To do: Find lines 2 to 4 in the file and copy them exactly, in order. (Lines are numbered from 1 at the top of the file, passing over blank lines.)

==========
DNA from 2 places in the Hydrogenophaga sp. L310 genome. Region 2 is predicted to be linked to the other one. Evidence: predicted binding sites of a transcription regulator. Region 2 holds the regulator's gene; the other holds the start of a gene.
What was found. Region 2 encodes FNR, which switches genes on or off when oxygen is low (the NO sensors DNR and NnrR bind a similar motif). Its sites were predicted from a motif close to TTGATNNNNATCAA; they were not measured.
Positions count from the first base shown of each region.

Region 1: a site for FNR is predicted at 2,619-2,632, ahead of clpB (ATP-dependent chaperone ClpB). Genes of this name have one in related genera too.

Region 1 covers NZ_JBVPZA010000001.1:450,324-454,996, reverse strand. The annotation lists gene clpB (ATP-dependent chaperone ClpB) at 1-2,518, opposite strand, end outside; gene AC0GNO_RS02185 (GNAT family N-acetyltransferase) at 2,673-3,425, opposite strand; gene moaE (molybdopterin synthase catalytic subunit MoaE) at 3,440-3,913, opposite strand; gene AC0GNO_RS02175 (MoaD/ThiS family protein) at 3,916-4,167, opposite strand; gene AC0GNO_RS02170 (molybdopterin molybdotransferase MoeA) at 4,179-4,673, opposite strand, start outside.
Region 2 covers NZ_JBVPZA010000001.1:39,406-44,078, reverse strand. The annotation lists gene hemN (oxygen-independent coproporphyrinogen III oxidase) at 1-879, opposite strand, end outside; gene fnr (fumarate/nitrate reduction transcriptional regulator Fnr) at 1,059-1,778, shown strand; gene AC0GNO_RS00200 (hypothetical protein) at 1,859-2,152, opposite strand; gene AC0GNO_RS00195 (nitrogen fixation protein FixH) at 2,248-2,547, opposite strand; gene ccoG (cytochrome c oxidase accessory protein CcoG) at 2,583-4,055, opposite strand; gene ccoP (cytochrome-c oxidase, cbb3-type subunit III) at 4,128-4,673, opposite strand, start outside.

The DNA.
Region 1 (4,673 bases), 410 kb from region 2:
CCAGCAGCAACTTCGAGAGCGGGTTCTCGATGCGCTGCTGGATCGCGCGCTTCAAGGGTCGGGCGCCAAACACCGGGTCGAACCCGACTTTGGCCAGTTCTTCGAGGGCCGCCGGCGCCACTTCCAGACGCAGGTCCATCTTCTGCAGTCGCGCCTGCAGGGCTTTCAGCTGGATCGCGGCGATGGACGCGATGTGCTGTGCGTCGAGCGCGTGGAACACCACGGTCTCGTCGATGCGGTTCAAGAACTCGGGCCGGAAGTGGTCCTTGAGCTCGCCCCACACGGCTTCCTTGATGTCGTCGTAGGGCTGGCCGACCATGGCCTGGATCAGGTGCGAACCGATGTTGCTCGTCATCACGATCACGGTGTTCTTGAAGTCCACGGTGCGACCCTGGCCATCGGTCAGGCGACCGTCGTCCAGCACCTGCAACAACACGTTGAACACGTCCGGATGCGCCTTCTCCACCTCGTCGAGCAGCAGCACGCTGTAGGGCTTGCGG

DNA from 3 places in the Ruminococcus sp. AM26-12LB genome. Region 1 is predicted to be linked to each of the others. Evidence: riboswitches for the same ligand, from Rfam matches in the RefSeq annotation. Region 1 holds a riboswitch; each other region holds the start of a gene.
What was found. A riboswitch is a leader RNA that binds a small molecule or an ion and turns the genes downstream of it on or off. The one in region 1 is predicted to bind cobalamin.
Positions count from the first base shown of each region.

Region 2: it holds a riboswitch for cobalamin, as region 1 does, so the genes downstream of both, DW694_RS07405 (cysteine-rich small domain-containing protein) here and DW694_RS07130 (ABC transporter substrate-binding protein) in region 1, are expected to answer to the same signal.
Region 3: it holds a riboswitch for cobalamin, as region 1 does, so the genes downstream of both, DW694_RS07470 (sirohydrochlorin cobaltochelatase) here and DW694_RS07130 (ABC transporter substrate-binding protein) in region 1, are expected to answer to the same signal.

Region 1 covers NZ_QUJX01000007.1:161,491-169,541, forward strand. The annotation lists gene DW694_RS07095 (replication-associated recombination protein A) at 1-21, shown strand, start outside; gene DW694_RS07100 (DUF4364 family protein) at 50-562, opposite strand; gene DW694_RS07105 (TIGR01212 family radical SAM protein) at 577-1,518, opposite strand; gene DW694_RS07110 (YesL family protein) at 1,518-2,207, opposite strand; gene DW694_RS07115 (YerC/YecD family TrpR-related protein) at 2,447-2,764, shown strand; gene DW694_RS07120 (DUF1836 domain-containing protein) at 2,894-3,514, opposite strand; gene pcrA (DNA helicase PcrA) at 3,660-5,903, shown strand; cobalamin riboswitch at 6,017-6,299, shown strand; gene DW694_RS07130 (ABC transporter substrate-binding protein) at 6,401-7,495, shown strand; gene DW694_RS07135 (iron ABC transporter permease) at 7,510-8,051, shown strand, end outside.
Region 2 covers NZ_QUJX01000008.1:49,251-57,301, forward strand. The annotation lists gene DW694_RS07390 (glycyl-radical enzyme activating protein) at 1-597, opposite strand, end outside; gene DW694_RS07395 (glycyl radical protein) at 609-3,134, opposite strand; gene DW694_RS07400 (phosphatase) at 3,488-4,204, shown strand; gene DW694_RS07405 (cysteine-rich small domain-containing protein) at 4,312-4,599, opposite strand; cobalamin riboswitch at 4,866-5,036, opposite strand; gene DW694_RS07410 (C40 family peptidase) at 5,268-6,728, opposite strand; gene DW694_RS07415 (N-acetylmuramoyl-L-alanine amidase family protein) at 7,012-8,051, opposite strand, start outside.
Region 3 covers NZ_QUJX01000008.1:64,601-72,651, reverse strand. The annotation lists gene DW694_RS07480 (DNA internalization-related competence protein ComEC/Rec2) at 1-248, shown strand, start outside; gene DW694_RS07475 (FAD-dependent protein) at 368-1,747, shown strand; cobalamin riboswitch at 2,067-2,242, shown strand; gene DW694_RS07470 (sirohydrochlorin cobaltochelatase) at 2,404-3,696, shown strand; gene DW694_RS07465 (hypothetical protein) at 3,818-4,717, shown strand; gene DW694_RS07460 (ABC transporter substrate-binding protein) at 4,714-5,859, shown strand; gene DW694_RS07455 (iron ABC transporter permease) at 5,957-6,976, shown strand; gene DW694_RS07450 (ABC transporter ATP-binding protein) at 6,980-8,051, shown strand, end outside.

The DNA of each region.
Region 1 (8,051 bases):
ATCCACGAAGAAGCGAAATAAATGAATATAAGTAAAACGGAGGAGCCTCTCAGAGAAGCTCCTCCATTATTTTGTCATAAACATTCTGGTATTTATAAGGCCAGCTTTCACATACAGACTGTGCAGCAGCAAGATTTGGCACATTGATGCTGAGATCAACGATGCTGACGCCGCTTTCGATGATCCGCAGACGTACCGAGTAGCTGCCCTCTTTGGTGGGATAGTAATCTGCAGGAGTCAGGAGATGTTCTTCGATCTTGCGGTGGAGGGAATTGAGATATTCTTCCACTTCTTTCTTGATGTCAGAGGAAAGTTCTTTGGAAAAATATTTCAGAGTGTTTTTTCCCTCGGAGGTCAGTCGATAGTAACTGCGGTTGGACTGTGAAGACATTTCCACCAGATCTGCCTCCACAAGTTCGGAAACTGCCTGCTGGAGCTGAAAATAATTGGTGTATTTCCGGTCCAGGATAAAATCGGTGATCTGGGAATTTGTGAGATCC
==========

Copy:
What was found. Region 2 encodes FNR, which switches genes on or off when oxygen is low (the NO sensors DNR and NnrR bind a similar motif). Its sites were predicted from a motif close to TTGATNNNNATCAA; they were not measured.
Positions count from the first base shown of each region.

Region 1: a site for FNR is predicted at 2,619-2,632, ahead of clpB (ATP-dependent chaperone ClpB). Genes of this name have one in related genera too.